You can perform air sampling to evaluate indoor spore counts. Typically you obtain multiple indoor samples and an exterior sample to act as a background or baseline sample. You can also sample a non compliant room in the structure to establish a baseline indoors. Generally speaking more samples are better than less if you are trying to define if a problem does or does not exist.
Understand you will always find mold in the air. A room with plants, firewood and old books or all three of these items will have a higher spore count than a room that doesn't have these items. So you would expect air sampling in this type of room to have higher levels.
Q. How many samples are required in order to verify a mold problem?
The number and type of samples taken depends on each situation. For air testing, typically one or more tests are taken indoors per complaint room(s) and even a non complaint room (indoor background) and another outdoors, for comparison purposes. Multiple samples can be taken when a stronger conclusion is desired. More testing is better than less. When visible mold is obvious, sampling is not always necessary, unless you have a specific purpose to test known growth.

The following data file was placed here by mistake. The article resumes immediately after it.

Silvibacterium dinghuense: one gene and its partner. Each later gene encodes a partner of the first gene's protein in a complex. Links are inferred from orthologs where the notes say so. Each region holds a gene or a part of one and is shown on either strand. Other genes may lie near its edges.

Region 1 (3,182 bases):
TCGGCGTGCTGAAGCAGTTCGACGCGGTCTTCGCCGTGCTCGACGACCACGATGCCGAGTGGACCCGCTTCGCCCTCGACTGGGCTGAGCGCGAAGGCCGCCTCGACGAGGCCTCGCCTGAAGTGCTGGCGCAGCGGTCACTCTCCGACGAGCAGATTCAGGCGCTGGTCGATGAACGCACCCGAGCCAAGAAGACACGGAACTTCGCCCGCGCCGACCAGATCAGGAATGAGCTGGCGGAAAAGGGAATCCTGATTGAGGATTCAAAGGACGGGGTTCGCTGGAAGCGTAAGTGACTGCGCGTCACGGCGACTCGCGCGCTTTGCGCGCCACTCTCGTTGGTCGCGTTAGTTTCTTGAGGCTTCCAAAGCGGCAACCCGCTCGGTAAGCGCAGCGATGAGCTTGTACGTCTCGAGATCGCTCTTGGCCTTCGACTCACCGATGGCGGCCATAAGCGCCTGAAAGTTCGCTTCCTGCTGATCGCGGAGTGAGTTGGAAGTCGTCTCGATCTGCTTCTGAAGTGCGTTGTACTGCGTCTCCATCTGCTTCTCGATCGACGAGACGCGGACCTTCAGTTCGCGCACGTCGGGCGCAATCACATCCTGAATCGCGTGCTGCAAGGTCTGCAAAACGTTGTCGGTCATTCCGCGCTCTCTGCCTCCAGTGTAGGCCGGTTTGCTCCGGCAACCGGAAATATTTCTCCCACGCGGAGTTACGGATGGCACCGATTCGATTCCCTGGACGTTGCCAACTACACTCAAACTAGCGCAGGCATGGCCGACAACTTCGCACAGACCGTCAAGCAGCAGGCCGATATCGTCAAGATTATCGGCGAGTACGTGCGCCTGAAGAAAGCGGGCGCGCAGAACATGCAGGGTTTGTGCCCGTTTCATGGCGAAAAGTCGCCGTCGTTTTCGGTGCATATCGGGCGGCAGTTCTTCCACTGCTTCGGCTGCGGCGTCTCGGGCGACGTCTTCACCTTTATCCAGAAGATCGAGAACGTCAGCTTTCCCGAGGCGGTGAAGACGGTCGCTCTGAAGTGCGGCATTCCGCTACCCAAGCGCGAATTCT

You can also test for mold in a real estate transaction if buyer and seller are in disagreement regarding mold being present.
Q. Do you recommend a mold testing kit I can buy at a hardware store?
There are advantages to having a mold professional take samples as opposed to a using DIY kit. A professional will know where and when to take the sample, and how to interpret the results. They also have the right tools for the sampling. A DIY kit typically is a dish used to capture spores; this is not the most effective method.
Q. Do you recommend mold inspections when buying a home?
Home inspectors do not inspect for mold in a normal home inspection, if they see staining that is mold like they will call it out. I can say from experience we have found mold after a home inspection was performed, simple because we were looking for it and they wee not.
Most mold inspections average between $300 and $500 with a credit supplied if remediation is needed and performed. Remediation's on the low end can cost $850 and can cost over $20,0000 for large projects, so the cost of an inspection pays for itself.
Bottom line if you get a mold inspection you being covered for mold and most every inspection is going to give you an education regarding what you can do to prevent future growth and improve indoor air quality.
Q. Why is mold a concern?